Oct. 4: St. Anthony Parish Mass and Picnic

White Mass for health care workers Oct. 18
Via Christi Health and the Diocese of Wichita are hosting a White Mass at 3 p.m. Sunday, Oct. 18, the feast day of St. Luke, the patron saint of physicians and surgeons. It will be celebrated in the Cathedral of the Immaculate Conception.
All Catholic healthcare workers are invited.
The White Mass, so named by the color worn by those in the healing profession of medicine, gathers health care professionals under the patronage of St. Luke to ask God’s blessing upon the patient, doctor, nurse, and caregiver alike.
Healthcare workers are invited to join the St. Gianna Guild of the Catholic Medical Association to foster and develop fellowship among Catholic healthcare professionals. Meetings are the first Thursday of the month, at varying parishes followed by fellowship. Questions can be directed to

PACE Race Sept. 19
The fifth annual PACE Race, a 5K run/walk benefitting the Via Christi HOPE Participant Emergency Access Fund, will be held Saturday, Sept. 19, at West River Plaza, 2622 W. Central in Wichita.
Registration begins at 8 a.m. The 5K is at 9 a.m. followed by the Via Christi HOPE Participant Walk at 10 a.m.
Registration is $25 per person, or save $3 per person on a team of 8 or more. Registration includes a T-shirt, and a post-race pancake feed.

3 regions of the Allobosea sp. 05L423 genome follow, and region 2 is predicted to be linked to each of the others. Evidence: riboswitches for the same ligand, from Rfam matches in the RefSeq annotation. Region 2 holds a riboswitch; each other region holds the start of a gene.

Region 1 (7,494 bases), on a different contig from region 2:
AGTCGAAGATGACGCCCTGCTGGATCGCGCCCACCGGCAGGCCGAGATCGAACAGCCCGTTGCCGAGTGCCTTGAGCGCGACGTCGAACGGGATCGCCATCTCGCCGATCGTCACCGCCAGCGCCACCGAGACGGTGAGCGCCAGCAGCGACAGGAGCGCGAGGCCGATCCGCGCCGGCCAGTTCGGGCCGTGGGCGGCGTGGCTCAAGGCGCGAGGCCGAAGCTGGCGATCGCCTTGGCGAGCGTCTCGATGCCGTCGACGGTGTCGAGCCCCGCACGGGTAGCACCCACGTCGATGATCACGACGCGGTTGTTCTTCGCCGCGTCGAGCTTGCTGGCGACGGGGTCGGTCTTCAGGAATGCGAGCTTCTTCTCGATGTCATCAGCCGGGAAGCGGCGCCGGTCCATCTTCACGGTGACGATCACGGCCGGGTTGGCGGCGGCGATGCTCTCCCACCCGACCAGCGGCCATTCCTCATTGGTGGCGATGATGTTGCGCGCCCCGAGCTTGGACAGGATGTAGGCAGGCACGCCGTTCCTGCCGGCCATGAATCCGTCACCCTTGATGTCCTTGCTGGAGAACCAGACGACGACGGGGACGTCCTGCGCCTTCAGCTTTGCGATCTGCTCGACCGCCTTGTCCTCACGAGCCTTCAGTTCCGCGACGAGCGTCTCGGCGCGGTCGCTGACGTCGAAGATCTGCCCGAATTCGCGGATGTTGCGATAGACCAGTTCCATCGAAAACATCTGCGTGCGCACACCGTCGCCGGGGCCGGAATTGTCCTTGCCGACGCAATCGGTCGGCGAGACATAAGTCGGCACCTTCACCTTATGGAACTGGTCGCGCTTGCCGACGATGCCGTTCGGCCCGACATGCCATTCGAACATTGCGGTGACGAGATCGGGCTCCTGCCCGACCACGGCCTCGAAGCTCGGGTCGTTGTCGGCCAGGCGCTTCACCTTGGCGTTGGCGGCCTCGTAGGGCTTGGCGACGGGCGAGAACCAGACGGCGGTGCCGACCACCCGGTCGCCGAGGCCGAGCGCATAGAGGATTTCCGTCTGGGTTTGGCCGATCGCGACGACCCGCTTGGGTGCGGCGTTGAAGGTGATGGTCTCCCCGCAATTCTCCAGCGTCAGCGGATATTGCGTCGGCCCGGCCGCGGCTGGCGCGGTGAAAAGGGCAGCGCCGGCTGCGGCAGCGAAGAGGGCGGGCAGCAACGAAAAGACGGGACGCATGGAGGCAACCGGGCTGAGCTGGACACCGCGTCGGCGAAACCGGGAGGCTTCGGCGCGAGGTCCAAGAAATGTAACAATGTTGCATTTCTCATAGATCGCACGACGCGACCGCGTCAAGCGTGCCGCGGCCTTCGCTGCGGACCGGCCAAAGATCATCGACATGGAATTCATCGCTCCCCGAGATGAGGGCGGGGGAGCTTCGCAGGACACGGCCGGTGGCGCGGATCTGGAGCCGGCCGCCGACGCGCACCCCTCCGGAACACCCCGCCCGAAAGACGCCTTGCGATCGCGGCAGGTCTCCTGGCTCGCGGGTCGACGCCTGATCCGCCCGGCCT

All ages may participate. For more information or to register online, go to
The PACE Program offers All-inclusive Care for the Elderly.

Three ‘last chance’ Masses now available
There are three “last chance” Sunday Masses in Wichita for those who hit the snooze button one too many times.
Newman University has one at 7 p.m. on Sundays.
The St. Paul Newman Center at Wichita State University has a Saturday Vigil at 4:30 p.m. Sunday Masses are at 10 a.m. and at 7 and 9 p.m.

‘The Rat Pack is Back’ Sept. 26 to benefit the Guadalupe Clinic
Grumpy Old Men, a philanthropic group from Wichita, is hosting “The Rat Pack is Back,” at 8 p.m. Saturday, Sept. 26, at the Orpheum, 200 N. Broadway in Wichita.